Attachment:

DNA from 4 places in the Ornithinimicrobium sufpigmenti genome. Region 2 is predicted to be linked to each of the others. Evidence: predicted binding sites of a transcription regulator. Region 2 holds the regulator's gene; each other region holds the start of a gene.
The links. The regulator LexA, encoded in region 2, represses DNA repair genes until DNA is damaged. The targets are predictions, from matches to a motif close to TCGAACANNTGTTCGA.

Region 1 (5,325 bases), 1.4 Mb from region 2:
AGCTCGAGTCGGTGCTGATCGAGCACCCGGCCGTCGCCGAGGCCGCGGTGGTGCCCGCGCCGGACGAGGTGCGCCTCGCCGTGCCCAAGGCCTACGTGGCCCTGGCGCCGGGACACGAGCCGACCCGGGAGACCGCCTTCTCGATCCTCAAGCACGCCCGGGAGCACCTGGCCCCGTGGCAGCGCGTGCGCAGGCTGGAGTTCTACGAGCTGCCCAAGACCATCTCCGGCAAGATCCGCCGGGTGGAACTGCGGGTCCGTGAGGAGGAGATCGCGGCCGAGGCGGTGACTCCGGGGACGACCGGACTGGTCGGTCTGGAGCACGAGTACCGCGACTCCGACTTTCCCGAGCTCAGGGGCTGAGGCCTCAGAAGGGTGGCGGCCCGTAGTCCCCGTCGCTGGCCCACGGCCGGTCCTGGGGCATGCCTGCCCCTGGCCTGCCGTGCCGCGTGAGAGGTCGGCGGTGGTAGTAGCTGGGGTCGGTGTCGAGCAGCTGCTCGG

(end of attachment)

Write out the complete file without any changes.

DNA from 4 places in the Ornithinimicrobium sufpigmenti genome. Region 2 is predicted to be linked to each of the others. Evidence: predicted binding sites of a transcription regulator. Region 2 holds the regulator's gene; each other region holds the start of a gene.
The links. The regulator LexA, encoded in region 2, represses DNA repair genes until DNA is damaged. The targets are predictions, from matches to a motif close to TCGAACANNTGTTCGA.

Region 1 (5,325 bases), 1.4 Mb from region 2:
AGCTCGAGTCGGTGCTGATCGAGCACCCGGCCGTCGCCGAGGCCGCGGTGGTGCCCGCGCCGGACGAGGTGCGCCTCGCCGTGCCCAAGGCCTACGTGGCCCTGGCGCCGGGACACGAGCCGACCCGGGAGACCGCCTTCTCGATCCTCAAGCACGCCCGGGAGCACCTGGCCCCGTGGCAGCGCGTGCGCAGGCTGGAGTTCTACGAGCTGCCCAAGACCATCTCCGGCAAGATCCGCCGGGTGGAACTGCGGGTCCGTGAGGAGGAGATCGCGGCCGAGGCGGTGACTCCGGGGACGACCGGACTGGTCGGTCTGGAGCACGAGTACCGCGACTCCGACTTTCCCGAGCTCAGGGGCTGAGGCCTCAGAAGGGTGGCGGCCCGTAGTCCCCGTCGCTGGCCCACGGCCGGTCCTGGGGCATGCCTGCCCCTGGCCTGCCGTGCCGCGTGAGAGGTCGGCGGTGGTAGTAGCTGGGGTCGGTGTCGAGCAGCTGCTCGG